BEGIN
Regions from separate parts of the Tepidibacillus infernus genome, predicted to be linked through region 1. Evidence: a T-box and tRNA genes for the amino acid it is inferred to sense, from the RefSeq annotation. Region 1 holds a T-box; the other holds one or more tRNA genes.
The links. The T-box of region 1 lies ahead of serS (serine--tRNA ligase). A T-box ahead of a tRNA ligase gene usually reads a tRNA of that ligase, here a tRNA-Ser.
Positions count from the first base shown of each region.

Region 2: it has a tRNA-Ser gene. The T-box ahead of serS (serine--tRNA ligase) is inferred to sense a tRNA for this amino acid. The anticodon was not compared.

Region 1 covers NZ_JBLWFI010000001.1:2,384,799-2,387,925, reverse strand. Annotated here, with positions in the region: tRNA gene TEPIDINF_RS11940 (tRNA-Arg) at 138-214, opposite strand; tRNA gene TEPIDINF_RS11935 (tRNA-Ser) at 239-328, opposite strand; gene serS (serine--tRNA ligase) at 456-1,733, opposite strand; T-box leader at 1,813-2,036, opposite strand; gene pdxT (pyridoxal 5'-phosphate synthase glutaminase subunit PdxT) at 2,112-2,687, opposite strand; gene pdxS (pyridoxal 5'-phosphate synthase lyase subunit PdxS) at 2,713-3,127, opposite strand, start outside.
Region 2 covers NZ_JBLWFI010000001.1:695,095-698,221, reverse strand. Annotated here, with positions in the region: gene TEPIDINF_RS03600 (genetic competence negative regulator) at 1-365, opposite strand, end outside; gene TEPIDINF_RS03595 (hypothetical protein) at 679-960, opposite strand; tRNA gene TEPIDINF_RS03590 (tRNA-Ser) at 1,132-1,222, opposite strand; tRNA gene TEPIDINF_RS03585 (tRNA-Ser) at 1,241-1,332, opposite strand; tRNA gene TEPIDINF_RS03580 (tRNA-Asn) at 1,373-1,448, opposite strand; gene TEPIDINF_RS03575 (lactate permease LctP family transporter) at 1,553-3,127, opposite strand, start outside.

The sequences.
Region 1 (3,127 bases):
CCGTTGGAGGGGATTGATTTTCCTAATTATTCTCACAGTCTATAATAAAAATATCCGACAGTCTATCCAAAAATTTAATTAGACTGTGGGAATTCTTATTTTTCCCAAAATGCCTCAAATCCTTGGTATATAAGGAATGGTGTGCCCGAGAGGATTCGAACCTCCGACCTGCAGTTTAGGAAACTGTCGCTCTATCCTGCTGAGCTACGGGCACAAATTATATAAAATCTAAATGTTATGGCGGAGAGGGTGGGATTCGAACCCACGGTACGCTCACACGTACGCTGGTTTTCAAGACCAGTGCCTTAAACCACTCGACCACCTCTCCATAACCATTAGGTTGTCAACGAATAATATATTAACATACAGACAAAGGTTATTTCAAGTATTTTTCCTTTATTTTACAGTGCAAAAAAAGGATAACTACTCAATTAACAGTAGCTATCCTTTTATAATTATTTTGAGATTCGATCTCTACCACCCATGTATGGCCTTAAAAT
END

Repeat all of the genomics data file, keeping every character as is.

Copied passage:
Regions from separate parts of the Tepidibacillus infernus genome, predicted to be linked through region 1. Evidence: a T-box and tRNA genes for the amino acid it is inferred to sense, from the RefSeq annotation. Region 1 holds a T-box; the other holds one or more tRNA genes.
The links. The T-box of region 1 lies ahead of serS (serine--tRNA ligase). A T-box ahead of a tRNA ligase gene usually reads a tRNA of that ligase, here a tRNA-Ser.
Positions count from the first base shown of each region.

Region 2: it has a tRNA-Ser gene. The T-box ahead of serS (serine--tRNA ligase) is inferred to sense a tRNA for this amino acid. The anticodon was not compared.

Region 1 covers NZ_JBLWFI010000001.1:2,384,799-2,387,925, reverse strand. Annotated here, with positions in the region: tRNA gene TEPIDINF_RS11940 (tRNA-Arg) at 138-214, opposite strand; tRNA gene TEPIDINF_RS11935 (tRNA-Ser) at 239-328, opposite strand; gene serS (serine--tRNA ligase) at 456-1,733, opposite strand; T-box leader at 1,813-2,036, opposite strand; gene pdxT (pyridoxal 5'-phosphate synthase glutaminase subunit PdxT) at 2,112-2,687, opposite strand; gene pdxS (pyridoxal 5'-phosphate synthase lyase subunit PdxS) at 2,713-3,127, opposite strand, start outside.
Region 2 covers NZ_JBLWFI010000001.1:695,095-698,221, reverse strand. Annotated here, with positions in the region: gene TEPIDINF_RS03600 (genetic competence negative regulator) at 1-365, opposite strand, end outside; gene TEPIDINF_RS03595 (hypothetical protein) at 679-960, opposite strand; tRNA gene TEPIDINF_RS03590 (tRNA-Ser) at 1,132-1,222, opposite strand; tRNA gene TEPIDINF_RS03585 (tRNA-Ser) at 1,241-1,332, opposite strand; tRNA gene TEPIDINF_RS03580 (tRNA-Asn) at 1,373-1,448, opposite strand; gene TEPIDINF_RS03575 (lactate permease LctP family transporter) at 1,553-3,127, opposite strand, start outside.

The sequences.
Region 1 (3,127 bases):
CCGTTGGAGGGGATTGATTTTCCTAATTATTCTCACAGTCTATAATAAAAATATCCGACAGTCTATCCAAAAATTTAATTAGACTGTGGGAATTCTTATTTTTCCCAAAATGCCTCAAATCCTTGGTATATAAGGAATGGTGTGCCCGAGAGGATTCGAACCTCCGACCTGCAGTTTAGGAAACTGTCGCTCTATCCTGCTGAGCTACGGGCACAAATTATATAAAATCTAAATGTTATGGCGGAGAGGGTGGGATTCGAACCCACGGTACGCTCACACGTACGCTGGTTTTCAAGACCAGTGCCTTAAACCACTCGACCACCTCTCCATAACCATTAGGTTGTCAACGAATAATATATTAACATACAGACAAAGGTTATTTCAAGTATTTTTCCTTTATTTTACAGTGCAAAAAAAGGATAACTACTCAATTAACAGTAGCTATCCTTTTATAATTATTTTGAGATTCGATCTCTACCACCCATGTATGGCCTTAAAAT